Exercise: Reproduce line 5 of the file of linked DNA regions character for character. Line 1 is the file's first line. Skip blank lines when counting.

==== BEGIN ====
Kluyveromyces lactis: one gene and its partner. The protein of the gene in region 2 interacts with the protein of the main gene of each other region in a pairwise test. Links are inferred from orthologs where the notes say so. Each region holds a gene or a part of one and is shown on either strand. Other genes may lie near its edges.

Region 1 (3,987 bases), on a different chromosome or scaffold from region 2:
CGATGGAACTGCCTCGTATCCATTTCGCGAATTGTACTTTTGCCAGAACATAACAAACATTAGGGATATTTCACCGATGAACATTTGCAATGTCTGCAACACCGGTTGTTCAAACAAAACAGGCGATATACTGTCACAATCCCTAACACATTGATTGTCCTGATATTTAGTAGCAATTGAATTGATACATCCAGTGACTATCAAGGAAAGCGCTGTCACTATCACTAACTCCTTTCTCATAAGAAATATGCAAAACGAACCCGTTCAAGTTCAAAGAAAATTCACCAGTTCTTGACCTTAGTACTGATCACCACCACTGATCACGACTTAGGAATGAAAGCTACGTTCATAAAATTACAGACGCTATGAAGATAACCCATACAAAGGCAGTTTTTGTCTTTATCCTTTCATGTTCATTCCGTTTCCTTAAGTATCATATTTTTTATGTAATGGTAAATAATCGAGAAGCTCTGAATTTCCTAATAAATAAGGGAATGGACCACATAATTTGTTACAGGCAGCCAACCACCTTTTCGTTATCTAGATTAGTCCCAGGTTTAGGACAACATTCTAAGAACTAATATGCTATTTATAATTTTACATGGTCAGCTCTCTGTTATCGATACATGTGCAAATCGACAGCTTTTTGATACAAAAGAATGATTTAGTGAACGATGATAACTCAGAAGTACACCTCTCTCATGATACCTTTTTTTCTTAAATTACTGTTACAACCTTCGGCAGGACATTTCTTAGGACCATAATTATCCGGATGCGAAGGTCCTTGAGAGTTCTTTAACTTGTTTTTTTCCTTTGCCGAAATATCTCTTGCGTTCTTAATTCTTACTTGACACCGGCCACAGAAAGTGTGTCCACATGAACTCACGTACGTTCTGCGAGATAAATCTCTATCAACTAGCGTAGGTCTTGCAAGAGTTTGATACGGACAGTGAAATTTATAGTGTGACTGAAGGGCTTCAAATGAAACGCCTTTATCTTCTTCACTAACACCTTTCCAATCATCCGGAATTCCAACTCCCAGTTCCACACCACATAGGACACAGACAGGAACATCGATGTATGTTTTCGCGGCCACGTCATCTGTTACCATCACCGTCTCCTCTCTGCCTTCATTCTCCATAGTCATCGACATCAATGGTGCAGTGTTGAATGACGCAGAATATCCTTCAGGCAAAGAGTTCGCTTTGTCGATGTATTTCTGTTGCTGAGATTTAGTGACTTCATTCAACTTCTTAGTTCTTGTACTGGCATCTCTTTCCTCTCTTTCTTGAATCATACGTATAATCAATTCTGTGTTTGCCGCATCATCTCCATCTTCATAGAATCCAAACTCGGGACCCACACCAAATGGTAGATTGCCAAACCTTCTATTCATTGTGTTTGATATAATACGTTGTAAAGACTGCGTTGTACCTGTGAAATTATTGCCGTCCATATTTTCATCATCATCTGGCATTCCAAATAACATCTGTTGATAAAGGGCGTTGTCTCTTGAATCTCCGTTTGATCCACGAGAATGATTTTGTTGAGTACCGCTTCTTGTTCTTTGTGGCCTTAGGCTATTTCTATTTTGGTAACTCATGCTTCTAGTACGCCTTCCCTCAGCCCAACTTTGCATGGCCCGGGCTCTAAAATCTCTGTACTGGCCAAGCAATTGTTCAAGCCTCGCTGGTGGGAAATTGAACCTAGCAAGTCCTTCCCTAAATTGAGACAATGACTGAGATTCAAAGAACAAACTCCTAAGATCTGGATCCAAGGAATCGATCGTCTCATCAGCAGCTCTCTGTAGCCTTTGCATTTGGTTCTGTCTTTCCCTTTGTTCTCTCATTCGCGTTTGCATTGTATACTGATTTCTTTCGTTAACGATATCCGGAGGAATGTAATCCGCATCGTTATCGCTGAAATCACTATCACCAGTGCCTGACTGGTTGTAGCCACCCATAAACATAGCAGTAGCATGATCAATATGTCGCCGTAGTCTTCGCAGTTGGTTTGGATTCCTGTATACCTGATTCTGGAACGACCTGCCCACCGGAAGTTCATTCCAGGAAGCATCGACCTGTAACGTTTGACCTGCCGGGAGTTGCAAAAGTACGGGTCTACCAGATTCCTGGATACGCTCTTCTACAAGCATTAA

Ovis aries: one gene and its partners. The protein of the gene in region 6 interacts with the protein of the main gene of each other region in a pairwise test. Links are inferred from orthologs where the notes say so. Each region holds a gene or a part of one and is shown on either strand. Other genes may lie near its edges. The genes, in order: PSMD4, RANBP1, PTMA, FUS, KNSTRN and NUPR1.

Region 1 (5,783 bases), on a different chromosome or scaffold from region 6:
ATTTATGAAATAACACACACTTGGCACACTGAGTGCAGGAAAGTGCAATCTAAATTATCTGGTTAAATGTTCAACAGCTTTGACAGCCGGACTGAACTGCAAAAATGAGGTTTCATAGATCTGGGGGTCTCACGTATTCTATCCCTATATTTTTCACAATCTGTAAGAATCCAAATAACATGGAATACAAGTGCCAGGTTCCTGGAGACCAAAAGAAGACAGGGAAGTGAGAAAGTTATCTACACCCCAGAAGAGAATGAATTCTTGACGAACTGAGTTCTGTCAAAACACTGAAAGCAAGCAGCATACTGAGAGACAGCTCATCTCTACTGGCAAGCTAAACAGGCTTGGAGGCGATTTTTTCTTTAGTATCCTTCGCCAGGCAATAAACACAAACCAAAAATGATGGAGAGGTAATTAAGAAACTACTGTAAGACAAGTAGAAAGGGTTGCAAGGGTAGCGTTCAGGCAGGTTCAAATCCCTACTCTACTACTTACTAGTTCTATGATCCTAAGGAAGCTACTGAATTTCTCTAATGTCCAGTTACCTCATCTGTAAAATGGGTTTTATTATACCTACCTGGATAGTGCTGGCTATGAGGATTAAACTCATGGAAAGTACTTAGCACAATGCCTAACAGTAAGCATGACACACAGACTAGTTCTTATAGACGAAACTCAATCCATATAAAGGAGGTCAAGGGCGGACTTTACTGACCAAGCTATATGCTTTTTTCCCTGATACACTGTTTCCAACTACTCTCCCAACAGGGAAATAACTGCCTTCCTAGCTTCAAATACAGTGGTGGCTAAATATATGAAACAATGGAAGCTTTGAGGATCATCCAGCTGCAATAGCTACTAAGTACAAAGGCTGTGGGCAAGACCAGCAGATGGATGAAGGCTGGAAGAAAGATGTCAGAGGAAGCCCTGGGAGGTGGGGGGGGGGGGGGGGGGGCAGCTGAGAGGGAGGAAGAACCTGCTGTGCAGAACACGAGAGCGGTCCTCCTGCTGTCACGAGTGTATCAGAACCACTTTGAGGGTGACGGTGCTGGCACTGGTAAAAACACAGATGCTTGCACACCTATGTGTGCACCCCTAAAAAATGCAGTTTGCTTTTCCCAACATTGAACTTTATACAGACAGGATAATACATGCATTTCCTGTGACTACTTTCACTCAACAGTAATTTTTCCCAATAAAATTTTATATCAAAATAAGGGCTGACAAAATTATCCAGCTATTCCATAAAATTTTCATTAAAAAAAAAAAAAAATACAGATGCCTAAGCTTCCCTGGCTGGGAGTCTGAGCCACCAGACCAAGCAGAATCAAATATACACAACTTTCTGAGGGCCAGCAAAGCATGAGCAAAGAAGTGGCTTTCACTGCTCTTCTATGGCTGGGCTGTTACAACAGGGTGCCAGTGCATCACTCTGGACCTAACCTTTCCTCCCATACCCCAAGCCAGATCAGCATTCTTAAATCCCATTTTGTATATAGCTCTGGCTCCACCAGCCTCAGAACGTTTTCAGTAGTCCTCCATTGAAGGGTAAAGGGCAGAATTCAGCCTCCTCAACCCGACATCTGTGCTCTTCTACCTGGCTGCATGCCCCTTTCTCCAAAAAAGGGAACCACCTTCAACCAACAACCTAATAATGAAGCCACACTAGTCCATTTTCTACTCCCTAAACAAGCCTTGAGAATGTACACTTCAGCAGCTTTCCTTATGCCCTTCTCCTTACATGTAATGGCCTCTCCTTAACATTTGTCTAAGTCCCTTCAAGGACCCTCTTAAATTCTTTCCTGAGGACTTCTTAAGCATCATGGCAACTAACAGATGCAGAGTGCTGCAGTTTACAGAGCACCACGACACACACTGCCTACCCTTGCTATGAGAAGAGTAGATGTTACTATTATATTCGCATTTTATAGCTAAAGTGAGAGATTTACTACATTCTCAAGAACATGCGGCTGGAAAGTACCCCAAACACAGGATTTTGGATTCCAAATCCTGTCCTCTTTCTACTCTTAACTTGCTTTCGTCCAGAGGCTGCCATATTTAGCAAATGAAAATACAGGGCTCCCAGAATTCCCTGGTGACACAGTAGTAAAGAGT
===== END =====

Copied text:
Region 1 (5,783 bases), on a different chromosome or scaffold from region 6: